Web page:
Minutes: Reinvention Center Western Regional Network Meeting
March 30, 2001
The first regional network meeting of western research universities sponsored by the Reinvention Center took place on March 30, 2001 at the Commonwealth Club in San Francisco. It was attended by 47 faculty and senior administrators from 22 public and private institutions. A list of attendees is attached.
Wendy Katkin, Director of the recently-established Center, opened the session by introducing herself and providing background on the Center’s founding and the factors leading to this meeting. The purpose, she explained, was to explore the merits and feasibility of creating a regional network made up of faculty and senior administrators from research universities within the same broad geographic area. In addition to the San Francisco meeting, the Center has held similar meetings in New York City in December, in Washington, DC in March, and in Chicago in May.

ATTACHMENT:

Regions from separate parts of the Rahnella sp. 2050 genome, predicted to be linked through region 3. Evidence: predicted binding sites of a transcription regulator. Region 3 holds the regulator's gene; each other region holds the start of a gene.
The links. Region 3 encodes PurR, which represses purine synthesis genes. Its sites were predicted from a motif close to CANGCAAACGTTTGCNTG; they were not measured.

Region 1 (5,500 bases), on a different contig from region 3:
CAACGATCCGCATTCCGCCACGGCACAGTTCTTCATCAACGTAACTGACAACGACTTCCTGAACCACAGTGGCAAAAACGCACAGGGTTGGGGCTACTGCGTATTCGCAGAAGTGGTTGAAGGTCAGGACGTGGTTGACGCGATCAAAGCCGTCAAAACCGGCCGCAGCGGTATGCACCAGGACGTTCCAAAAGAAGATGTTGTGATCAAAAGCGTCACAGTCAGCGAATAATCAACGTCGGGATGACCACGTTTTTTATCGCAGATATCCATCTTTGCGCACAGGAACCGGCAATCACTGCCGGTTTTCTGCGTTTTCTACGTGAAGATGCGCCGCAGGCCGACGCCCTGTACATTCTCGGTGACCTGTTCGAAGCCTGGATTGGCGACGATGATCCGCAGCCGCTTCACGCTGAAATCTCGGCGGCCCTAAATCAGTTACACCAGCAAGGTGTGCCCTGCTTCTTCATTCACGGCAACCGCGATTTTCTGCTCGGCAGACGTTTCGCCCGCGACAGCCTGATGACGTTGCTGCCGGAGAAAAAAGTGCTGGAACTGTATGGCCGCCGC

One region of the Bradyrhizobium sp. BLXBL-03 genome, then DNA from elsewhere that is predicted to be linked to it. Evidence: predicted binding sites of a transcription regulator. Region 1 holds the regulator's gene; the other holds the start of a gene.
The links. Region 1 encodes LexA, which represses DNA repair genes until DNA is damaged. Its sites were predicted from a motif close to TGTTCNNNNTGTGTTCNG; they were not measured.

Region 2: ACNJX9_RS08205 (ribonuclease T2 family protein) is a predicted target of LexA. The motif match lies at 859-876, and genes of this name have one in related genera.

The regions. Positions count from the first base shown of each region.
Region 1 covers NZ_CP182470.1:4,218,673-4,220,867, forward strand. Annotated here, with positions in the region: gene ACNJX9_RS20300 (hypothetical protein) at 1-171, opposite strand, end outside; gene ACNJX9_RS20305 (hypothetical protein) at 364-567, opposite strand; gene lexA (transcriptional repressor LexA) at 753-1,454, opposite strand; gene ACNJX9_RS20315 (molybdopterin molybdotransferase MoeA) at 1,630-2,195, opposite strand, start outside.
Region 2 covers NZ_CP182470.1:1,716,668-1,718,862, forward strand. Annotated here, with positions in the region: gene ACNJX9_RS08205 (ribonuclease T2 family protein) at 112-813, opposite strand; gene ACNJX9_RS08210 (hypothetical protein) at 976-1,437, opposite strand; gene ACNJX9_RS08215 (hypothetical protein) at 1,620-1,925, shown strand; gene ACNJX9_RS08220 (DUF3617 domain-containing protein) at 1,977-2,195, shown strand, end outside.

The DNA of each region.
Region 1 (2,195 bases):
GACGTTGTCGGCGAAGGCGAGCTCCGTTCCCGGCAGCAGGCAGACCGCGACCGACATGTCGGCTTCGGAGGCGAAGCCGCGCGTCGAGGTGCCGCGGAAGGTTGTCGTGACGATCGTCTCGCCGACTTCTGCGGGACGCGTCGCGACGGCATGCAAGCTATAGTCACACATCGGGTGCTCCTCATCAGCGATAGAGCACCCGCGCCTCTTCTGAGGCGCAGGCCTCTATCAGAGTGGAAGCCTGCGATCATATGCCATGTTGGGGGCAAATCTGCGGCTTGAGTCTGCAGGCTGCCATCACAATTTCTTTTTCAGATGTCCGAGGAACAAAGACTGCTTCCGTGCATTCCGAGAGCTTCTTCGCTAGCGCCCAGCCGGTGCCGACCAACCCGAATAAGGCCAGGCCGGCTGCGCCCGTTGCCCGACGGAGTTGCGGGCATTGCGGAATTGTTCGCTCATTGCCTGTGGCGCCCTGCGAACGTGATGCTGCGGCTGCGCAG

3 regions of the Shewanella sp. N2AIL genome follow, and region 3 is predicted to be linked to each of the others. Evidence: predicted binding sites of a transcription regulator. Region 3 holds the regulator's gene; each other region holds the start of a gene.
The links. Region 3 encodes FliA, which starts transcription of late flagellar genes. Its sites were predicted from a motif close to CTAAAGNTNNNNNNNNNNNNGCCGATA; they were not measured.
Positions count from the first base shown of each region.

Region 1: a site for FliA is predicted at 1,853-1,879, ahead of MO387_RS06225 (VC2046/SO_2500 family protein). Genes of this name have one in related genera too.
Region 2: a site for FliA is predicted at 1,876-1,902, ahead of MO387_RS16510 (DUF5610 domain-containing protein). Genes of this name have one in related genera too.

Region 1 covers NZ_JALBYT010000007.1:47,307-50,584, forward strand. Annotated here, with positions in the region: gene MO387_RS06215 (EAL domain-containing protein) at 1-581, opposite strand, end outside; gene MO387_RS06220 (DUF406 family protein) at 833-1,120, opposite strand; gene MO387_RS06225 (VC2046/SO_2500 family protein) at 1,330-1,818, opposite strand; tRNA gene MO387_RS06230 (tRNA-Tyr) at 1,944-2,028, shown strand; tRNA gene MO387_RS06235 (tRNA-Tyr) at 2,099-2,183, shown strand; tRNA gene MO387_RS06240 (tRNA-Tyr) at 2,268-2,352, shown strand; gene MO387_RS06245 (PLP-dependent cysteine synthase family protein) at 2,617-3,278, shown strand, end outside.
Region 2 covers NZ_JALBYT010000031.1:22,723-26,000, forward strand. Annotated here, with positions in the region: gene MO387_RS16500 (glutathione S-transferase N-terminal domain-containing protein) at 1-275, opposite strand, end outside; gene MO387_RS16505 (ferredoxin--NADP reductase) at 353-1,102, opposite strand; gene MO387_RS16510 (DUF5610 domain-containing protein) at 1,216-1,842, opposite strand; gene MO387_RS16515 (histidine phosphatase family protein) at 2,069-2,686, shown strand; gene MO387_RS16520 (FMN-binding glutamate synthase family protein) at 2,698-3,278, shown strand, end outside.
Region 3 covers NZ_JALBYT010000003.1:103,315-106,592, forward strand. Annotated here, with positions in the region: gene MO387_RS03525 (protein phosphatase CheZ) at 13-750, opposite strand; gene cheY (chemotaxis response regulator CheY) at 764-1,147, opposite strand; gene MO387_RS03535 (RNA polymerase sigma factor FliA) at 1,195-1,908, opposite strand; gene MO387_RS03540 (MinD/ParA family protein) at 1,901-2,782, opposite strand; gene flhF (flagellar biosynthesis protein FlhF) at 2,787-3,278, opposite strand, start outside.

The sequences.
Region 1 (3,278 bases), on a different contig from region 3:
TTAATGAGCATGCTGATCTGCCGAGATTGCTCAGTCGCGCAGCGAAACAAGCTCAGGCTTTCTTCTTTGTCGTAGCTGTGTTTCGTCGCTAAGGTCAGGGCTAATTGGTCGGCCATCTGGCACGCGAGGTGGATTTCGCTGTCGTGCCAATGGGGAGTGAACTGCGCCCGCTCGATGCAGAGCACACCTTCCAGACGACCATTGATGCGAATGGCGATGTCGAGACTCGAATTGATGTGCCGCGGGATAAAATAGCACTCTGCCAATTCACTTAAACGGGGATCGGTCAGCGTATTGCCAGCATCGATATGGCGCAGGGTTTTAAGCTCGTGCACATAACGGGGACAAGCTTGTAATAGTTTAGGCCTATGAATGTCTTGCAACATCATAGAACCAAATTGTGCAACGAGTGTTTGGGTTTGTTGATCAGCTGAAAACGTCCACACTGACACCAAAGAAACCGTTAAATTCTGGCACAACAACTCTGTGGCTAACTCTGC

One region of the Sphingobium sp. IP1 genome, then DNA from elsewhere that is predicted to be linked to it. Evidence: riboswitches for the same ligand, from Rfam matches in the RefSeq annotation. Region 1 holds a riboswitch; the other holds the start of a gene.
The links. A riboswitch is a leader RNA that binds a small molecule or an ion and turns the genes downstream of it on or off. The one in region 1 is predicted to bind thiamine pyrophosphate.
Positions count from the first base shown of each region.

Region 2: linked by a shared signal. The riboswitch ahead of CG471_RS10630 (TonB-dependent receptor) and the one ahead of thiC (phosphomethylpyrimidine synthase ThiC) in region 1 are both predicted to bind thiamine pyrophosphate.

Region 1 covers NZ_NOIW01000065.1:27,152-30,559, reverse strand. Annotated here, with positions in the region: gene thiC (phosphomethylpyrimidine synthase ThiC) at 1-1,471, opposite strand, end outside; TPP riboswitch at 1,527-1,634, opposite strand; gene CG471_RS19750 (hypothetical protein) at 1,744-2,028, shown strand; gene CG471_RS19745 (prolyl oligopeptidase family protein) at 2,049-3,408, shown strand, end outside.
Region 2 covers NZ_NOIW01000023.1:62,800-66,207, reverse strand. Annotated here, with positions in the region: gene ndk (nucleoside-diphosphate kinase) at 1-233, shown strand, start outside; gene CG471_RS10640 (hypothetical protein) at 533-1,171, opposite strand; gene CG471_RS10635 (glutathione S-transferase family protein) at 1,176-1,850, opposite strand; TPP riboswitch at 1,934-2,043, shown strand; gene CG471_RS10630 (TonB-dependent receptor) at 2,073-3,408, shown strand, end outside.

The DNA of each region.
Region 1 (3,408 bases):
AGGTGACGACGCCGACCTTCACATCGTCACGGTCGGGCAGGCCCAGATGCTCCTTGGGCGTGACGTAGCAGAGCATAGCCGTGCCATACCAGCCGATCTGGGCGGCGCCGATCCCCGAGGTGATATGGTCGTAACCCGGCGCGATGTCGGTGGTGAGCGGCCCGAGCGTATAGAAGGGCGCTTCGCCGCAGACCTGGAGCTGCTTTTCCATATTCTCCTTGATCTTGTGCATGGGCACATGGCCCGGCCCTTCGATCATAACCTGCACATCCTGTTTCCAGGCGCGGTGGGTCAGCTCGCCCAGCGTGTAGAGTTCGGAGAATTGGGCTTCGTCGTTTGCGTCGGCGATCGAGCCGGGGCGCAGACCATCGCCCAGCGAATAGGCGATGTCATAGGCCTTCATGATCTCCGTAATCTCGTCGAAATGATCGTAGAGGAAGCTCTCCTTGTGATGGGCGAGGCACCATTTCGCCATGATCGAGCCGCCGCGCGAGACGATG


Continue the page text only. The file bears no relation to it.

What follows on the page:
Dr. Katkin explained that when the Reinvention Center was created a year ago, she was given three years to determine whether a Center focusing exclusively on research universities made sense and, if so, what its role might be. After a year of visiting campuses, talking with colleagues at universities, professional societies and government agencies and attending meetings of education-oriented organizations like the AACU, AAHE and Project Kaleidoscope, she determined that indeed such a Center could fill a critical gap and have many functions. Her reasoning was based on the observation that most existing organizations focusing on undergraduate education are geared primarily for four-year colleges. These colleges, however, start out with different assumptions and have needs and interests that are quite different from those of research universities. As a result, the organizations have generally failed to engage administrators and especially faculty from research universities. A forum made up exclusively of research universities would be able to concentrate on issues specific to their environments and to the demands and expectations of their faculty. Dr. Katkin envisions the proposed networks as small communities made up of colleagues from institutions that face common challenges and who might benefit from working together and sharing experiences. Her model is the group of ten research institutions that received the NSF RAIRE (Recognition Award for the Integration of Research and Education) awards in 1997. Over the past three years, faculty and administrators from these institutions have met informally on numerous occasions, have come to know one another personally and with reference to many of their programs, and they have become valuable resources for one another on a wide variety of issues. Dr. Katkin expressed her hope that the regional network would function in the same way. Based on the feedback following the New York City and DC meetings, it appears that the majority of those attending see the potential value of the network approach and are interested in further discussion of the role the Center might play and possible areas for activity. The New York group has scheduled a second session, to take place in early June, and the DC group likewise determined to meet a second time in September or early October.